Maximise your space with a building designed specifically for the corner of your garden. The large windows, fully glazed doors and tall roof offer an abundance of natural light while offering you a large space to relax or entertain in the comfort of your garden.
The Petra summerhouse is a great companion during the summer months and provides a cosy relaxing space throughout the rest of the year. The large windows and optional door placement allows you to get as much natural light as possible, great for entertaining.
The breathtaking long windows, multi-access doors and strong construction make this summerhouse stand out from the crowd and a great addition for any garden!
Our range of BillyOh summerhouses are all designed to be easy and simple to assemble. Using the digital assembly instructions included in your order confirmation and with a team of at least 2 people, the handy pre-assembled panels mean you will have your BillyOh building up in no time! You’ll just require some basic tools like a drill and bits, level, and hammer.
If you live in the UK, we’d advise it. Due to our temperate and often unpredictable climate, rain, damp air, and moisture are sometimes unavoidable. Various organisms, from tiny bacteria and fungi to woodlice and insects, are naturally attracted to wood, but never more so than when it’s wet.
That’s why when you lift up a tree trunk or old plank of wood that’s been left lying on the ground, you’ll find a whole crew of creepy crawlies that have made themselves a new home. So if you don’t want that to be your shed, we suggest going for the option to pressure treat timber. Pressure treatment repels insects and protects against rot and decay.
Pressure treated wood can prevent rotting and wood damage for fifteen years or even longer. During this time you shouldn’t need to treat your shed. That’s why our BillyOh pressure-treated summer houses come with a 15-year guarantee against rot, decay, and insect infestation.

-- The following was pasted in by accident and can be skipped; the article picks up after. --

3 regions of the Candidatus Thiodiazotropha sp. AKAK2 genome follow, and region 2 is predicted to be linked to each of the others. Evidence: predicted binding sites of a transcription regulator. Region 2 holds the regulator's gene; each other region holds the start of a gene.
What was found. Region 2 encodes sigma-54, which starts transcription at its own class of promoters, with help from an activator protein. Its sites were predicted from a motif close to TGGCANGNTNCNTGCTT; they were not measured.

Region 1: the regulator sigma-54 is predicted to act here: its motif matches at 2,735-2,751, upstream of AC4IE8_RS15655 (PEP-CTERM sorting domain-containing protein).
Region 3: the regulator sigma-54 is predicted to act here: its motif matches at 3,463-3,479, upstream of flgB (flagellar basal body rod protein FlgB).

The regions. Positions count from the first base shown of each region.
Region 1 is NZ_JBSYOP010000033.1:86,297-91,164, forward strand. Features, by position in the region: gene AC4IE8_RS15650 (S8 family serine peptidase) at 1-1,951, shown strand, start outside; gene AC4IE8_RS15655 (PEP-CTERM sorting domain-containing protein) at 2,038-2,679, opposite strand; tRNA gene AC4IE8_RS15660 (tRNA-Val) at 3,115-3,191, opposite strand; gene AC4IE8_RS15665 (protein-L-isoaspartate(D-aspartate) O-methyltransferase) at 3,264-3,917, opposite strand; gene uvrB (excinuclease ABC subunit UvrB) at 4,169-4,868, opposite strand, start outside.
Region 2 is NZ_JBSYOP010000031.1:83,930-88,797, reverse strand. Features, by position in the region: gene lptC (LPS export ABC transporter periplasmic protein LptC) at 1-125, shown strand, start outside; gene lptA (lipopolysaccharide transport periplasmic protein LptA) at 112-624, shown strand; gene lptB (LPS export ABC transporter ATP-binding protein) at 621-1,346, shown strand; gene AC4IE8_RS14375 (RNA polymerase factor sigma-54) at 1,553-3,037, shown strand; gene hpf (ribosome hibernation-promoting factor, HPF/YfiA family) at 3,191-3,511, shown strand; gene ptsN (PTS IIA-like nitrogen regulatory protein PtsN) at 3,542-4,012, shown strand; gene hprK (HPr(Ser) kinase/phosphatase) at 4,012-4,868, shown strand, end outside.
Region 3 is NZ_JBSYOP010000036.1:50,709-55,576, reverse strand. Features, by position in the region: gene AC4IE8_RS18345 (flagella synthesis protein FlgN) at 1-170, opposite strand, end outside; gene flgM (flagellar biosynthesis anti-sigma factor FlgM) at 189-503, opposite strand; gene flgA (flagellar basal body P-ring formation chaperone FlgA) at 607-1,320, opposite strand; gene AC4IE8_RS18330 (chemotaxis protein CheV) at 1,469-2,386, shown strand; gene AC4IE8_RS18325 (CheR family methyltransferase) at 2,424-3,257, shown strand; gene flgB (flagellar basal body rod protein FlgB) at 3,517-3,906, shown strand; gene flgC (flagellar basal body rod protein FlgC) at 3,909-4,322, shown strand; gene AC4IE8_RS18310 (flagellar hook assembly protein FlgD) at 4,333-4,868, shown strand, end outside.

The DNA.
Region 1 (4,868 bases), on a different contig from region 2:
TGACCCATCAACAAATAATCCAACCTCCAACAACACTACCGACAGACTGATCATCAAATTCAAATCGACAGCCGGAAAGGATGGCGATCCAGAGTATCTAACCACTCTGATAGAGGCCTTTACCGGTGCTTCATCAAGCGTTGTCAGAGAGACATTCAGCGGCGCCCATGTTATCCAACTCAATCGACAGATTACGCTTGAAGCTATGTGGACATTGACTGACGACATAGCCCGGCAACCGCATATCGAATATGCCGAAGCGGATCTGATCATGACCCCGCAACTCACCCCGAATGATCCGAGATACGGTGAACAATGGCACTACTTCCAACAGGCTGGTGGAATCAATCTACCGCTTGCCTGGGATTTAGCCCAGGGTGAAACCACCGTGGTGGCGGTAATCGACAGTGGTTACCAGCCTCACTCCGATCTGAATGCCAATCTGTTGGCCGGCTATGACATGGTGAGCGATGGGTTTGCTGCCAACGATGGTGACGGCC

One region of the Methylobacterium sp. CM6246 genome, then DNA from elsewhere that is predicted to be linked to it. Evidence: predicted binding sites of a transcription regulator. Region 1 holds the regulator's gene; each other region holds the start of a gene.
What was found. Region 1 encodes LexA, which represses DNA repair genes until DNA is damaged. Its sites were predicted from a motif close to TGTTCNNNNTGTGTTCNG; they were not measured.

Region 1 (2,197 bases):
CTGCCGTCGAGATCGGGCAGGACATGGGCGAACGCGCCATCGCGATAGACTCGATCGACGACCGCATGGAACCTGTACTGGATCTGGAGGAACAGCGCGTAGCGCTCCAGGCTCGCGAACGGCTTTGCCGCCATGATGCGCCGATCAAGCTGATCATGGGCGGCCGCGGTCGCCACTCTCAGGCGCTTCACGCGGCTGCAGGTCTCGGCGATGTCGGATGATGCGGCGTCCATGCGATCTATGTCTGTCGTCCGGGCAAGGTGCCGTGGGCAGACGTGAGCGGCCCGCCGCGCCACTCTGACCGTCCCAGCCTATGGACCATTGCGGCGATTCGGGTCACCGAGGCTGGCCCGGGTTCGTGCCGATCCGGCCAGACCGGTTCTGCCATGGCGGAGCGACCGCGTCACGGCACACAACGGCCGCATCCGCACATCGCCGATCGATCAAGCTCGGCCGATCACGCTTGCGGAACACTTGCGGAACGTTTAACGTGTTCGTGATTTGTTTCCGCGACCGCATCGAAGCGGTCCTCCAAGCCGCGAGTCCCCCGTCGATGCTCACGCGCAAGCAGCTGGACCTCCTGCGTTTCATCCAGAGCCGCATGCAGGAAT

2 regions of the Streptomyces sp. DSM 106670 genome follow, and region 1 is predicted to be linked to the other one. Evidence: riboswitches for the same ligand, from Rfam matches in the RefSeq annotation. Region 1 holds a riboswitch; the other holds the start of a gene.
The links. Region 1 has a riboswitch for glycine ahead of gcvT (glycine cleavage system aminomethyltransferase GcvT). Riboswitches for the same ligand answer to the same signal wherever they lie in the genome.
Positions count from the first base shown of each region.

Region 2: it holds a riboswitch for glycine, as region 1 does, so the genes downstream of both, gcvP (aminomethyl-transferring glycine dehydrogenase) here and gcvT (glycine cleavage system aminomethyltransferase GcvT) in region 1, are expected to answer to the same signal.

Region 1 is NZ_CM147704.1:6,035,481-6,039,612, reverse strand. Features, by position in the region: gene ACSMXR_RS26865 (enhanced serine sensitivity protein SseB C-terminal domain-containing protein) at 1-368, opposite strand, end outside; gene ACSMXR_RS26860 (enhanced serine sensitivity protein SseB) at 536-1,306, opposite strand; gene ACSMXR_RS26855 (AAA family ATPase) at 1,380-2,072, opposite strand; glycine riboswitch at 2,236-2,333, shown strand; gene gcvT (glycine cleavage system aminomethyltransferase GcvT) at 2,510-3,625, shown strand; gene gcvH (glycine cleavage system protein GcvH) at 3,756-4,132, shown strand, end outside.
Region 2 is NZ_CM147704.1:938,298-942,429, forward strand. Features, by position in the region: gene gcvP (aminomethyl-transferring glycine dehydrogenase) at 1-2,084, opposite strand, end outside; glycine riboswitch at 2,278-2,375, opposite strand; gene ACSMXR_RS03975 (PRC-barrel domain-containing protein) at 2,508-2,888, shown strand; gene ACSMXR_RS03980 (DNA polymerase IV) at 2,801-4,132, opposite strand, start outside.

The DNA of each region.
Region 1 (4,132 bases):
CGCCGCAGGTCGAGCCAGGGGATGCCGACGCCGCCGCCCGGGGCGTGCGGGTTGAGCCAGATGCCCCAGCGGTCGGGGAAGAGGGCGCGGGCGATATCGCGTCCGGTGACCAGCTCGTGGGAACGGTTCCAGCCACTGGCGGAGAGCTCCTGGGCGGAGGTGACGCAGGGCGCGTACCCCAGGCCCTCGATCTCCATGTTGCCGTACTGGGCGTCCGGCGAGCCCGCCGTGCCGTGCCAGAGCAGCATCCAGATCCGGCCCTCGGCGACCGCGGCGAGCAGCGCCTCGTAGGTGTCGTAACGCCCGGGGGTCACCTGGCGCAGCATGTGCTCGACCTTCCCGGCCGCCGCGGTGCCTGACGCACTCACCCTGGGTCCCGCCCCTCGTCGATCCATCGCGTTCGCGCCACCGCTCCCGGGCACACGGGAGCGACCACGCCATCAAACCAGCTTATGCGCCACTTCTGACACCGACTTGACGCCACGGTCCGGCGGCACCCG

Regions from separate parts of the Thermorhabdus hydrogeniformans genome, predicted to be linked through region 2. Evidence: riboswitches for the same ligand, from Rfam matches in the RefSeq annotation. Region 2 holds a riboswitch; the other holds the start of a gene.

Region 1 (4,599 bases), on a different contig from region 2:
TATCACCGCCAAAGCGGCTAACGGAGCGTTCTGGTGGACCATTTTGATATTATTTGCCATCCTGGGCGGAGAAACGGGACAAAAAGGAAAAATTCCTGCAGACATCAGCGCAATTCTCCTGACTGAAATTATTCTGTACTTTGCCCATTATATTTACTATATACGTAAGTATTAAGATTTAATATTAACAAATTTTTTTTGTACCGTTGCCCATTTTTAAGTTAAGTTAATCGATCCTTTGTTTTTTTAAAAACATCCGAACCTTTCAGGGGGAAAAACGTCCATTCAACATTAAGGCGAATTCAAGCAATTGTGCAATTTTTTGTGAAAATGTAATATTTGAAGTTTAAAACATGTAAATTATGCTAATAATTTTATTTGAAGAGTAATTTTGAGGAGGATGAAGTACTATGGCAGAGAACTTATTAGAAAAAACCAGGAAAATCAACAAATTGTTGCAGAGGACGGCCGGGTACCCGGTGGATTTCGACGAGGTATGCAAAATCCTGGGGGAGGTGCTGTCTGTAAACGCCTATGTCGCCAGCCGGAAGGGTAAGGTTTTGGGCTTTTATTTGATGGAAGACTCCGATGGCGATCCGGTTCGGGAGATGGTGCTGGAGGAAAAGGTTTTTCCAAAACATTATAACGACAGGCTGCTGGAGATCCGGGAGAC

While you can use wood treatment products on your garden summerhouse, pressure treatment at our plants is done by professionals through an industrial process. Opting for our pressure treatment will save you not only time but money in the long-run. With dip-treated summer houses, although a viable option, you’ll need to retreat your timber at least once a year. Moreover, the effects of pressure treatment cannot be achieved through shop-bought wood staining products.
Pressure treatment allows preservatives and chemicals to penetrate right into the grain of the wood, whereas dip-treatment refers to the practice of treating wood with a water-based product to give it short-term protection from rot and bug infestation. It protects it on the surface, but the impact will fade over a much shorter period of time. This means it’ll need re-treating at regular intervals.
Pressure treatment adds an extra layer of protection and a massive boost to help the wood fight off rot, but it won’t make it completely waterproof. In order to boost your wooden summer house’s water resistant qualities, fill any cracks or gaps with caulking or expanding foam. Any for more tips, check out our guide on how to damp proof your summer house.
Yes you can. But it’s important to make sure your pressure-treated summerhouse is completely dry before doing so. If your timber has been kiln-dried that’s fine, otherwise leave your shed out in dry conditions for a period of 2-4 months. Then make sure to use an appropriate primer and paint like latex.